100 years ago
Today marks the 100th birthday of the Rotary Club in Idaho Falls. The installation of the club on Feb. 11, 1918, featured delegations from Salt Lake City and Boise, which came in on the morning train. “They were entertained during morning and at noon a luncheon was served and the club installed at the Eleanore Hotel,” the Idaho Register reported. “George M. Scott was elected president; T.H. Kelley, Vice President; John E. Pike, secretary; and C.W. Sammis, treasurer. These officers, together with C.E. Dinwoodey, Eugene Wright and Clency St. Clair form the board of directors.” The highlight of the entertainment was a rendition of the Barcarolle from “Tales of Hoffmann” by Lucille Pike, who received a standing ovation and an invitation to give a special recital at the Bonneville Rotary Club in Salt Lake City in April.
75 years ago
Marion Orr, head librarian of the Idaho Falls Public Library, was named state head of the national Victory Book drive to obtain all kinds of books for the U.S.O. “We want any books of general interest published since 1930 and technical books published since 1935,” she said. “All fiction books are good. Joke books are desired, too. However, we don’t want books that are badly in need of repair because in transporting them from one camp to another they may fall apart.” Anyone wishing to donate could bring them to the library or call the librarian, who was having Girl Scouts collect them.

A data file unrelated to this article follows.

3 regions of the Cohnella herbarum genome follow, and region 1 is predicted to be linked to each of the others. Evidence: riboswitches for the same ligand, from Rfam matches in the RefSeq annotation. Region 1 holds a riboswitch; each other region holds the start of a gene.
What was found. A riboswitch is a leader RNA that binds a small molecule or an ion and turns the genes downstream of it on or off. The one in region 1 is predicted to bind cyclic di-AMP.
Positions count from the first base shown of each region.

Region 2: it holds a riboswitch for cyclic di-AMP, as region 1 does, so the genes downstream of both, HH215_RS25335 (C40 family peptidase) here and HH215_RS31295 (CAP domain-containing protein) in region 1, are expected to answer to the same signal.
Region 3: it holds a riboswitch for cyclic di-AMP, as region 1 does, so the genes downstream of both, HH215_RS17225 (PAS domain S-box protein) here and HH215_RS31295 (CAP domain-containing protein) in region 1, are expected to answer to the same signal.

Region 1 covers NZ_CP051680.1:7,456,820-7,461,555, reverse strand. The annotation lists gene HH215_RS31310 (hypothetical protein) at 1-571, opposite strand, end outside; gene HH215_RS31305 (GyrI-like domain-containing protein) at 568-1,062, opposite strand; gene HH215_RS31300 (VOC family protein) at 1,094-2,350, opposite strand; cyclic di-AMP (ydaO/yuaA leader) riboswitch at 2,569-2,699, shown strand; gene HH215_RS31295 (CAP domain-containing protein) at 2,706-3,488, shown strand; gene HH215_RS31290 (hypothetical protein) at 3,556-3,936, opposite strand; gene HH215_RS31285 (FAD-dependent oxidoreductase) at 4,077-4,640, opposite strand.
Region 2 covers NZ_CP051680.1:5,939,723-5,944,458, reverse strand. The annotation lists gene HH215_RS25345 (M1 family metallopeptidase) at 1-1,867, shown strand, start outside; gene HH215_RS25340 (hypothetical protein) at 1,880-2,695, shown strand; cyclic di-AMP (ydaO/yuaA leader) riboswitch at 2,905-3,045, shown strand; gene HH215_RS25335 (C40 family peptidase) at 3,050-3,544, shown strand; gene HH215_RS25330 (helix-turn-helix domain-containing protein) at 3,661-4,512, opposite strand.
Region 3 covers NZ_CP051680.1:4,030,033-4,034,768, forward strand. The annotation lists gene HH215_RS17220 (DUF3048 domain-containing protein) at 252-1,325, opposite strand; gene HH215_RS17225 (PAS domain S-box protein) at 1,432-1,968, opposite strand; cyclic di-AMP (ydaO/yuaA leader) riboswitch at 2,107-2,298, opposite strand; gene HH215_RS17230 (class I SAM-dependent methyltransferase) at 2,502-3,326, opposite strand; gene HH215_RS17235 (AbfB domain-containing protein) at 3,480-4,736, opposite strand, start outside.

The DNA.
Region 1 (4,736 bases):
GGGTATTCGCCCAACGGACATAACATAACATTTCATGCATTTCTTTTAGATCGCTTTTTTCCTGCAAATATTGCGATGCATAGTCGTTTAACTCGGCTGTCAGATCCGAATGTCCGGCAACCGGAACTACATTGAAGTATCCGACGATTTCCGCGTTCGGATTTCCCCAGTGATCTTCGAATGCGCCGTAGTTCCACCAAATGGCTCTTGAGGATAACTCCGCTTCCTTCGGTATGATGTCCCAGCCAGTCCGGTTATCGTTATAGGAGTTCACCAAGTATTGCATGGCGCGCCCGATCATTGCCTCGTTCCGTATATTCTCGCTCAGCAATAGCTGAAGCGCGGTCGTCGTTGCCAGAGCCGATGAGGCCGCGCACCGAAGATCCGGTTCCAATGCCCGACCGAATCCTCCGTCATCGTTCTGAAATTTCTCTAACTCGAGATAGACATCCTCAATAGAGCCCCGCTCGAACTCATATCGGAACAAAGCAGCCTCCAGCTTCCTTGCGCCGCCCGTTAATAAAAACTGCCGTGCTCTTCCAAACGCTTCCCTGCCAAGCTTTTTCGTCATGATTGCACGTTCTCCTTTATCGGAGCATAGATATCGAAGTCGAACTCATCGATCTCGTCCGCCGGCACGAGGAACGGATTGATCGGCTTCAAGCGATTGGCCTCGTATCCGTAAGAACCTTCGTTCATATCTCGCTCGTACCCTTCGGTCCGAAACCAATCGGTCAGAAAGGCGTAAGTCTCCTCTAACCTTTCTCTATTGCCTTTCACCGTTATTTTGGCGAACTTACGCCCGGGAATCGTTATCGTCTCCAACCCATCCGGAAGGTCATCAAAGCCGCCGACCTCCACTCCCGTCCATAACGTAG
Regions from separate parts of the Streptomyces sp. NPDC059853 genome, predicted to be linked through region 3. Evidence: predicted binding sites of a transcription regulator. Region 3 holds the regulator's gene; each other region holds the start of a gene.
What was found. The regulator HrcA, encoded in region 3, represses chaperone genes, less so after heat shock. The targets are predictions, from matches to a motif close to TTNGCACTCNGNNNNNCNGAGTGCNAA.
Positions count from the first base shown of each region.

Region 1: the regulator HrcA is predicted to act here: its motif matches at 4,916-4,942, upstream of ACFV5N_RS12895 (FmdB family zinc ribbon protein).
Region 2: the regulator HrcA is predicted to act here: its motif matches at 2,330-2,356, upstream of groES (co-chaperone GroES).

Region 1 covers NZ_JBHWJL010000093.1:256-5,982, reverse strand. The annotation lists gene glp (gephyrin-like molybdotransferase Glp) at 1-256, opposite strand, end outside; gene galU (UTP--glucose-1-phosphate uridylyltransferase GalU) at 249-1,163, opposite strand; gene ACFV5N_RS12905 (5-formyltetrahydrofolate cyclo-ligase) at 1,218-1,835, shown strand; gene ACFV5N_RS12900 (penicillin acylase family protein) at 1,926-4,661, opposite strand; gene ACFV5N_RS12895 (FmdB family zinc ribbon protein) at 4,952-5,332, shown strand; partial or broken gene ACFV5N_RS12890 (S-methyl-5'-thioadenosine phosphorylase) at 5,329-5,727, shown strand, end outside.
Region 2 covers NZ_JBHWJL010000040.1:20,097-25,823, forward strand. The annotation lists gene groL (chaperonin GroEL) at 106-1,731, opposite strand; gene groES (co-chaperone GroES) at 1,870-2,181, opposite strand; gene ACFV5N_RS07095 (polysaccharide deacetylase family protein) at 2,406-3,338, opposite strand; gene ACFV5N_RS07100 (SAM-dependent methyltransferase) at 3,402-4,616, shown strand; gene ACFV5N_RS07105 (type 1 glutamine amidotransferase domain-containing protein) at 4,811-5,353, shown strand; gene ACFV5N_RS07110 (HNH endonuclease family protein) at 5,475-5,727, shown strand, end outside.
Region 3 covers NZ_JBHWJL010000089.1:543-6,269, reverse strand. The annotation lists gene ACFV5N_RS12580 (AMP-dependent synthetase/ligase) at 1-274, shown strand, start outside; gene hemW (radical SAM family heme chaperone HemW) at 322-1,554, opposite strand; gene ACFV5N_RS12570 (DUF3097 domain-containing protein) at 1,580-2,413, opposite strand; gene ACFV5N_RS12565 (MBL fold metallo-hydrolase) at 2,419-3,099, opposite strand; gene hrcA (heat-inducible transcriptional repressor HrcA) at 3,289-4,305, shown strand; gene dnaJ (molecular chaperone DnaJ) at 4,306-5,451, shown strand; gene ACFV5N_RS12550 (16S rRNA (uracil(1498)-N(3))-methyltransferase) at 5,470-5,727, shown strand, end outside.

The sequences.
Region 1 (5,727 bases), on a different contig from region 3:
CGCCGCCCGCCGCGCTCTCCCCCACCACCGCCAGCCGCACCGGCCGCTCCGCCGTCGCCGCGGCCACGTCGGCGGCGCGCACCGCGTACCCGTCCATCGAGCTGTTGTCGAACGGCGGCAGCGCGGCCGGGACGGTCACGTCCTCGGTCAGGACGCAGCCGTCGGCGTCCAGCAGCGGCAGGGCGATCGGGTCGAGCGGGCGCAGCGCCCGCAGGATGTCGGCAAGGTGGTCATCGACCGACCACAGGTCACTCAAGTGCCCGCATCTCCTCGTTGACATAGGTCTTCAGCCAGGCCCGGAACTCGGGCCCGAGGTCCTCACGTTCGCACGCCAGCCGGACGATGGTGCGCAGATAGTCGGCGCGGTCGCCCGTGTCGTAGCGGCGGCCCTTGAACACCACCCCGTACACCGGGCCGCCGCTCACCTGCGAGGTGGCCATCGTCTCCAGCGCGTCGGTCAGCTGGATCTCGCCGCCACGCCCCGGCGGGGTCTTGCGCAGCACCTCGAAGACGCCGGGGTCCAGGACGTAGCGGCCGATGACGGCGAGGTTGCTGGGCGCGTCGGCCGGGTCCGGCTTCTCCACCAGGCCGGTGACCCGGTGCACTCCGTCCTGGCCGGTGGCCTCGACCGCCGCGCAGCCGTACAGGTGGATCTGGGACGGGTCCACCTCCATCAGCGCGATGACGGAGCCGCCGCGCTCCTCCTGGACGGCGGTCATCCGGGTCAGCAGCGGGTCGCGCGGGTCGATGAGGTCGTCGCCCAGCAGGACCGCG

50 years ago
In response to objections from some city residents, the Idaho Falls City Council voted this week in 1968 to restrict snowmobiles in city limits to specific park areas. “Following a lengthy discussion by the council and spectators at the regular council session, users of the vehicles are confined to Eagle Rock Park, Sand Hill Park and a stretch of land at Fanning Field,” the Post-Register reported. Snowmobiles on city streets were to be banned, particularly around schools and hospitals. The council voted 4-2 against a resolution that would allow snowmobiles in Tautphaus Park. Mel Erickson and Jim R. Freeman voted in favor, while the measure was opposed by Lyn Smith, Dale D. Parish, Gordon L. Nelson and Jack Wood, Jr.
25 years ago
City of Idaho Falls officials were warning this week in 1993 that the winter might rank among the most costly ever for snow removal and street maintenance. Four months into its budget year, the city was already dipping into its emergency funds to cover snow removal costs that had exceeded expectations by $150,000. “We’re treating this like an emergency,” Mayor Tom Campbell said. “We anticipate it’s probably going to be the worst year we’ve ever had.” No one cared to comment on what costs might be on the way with asphalt breaking up in the spring.
Paul Menser is the author of “Legendary Locals of Idaho Falls.”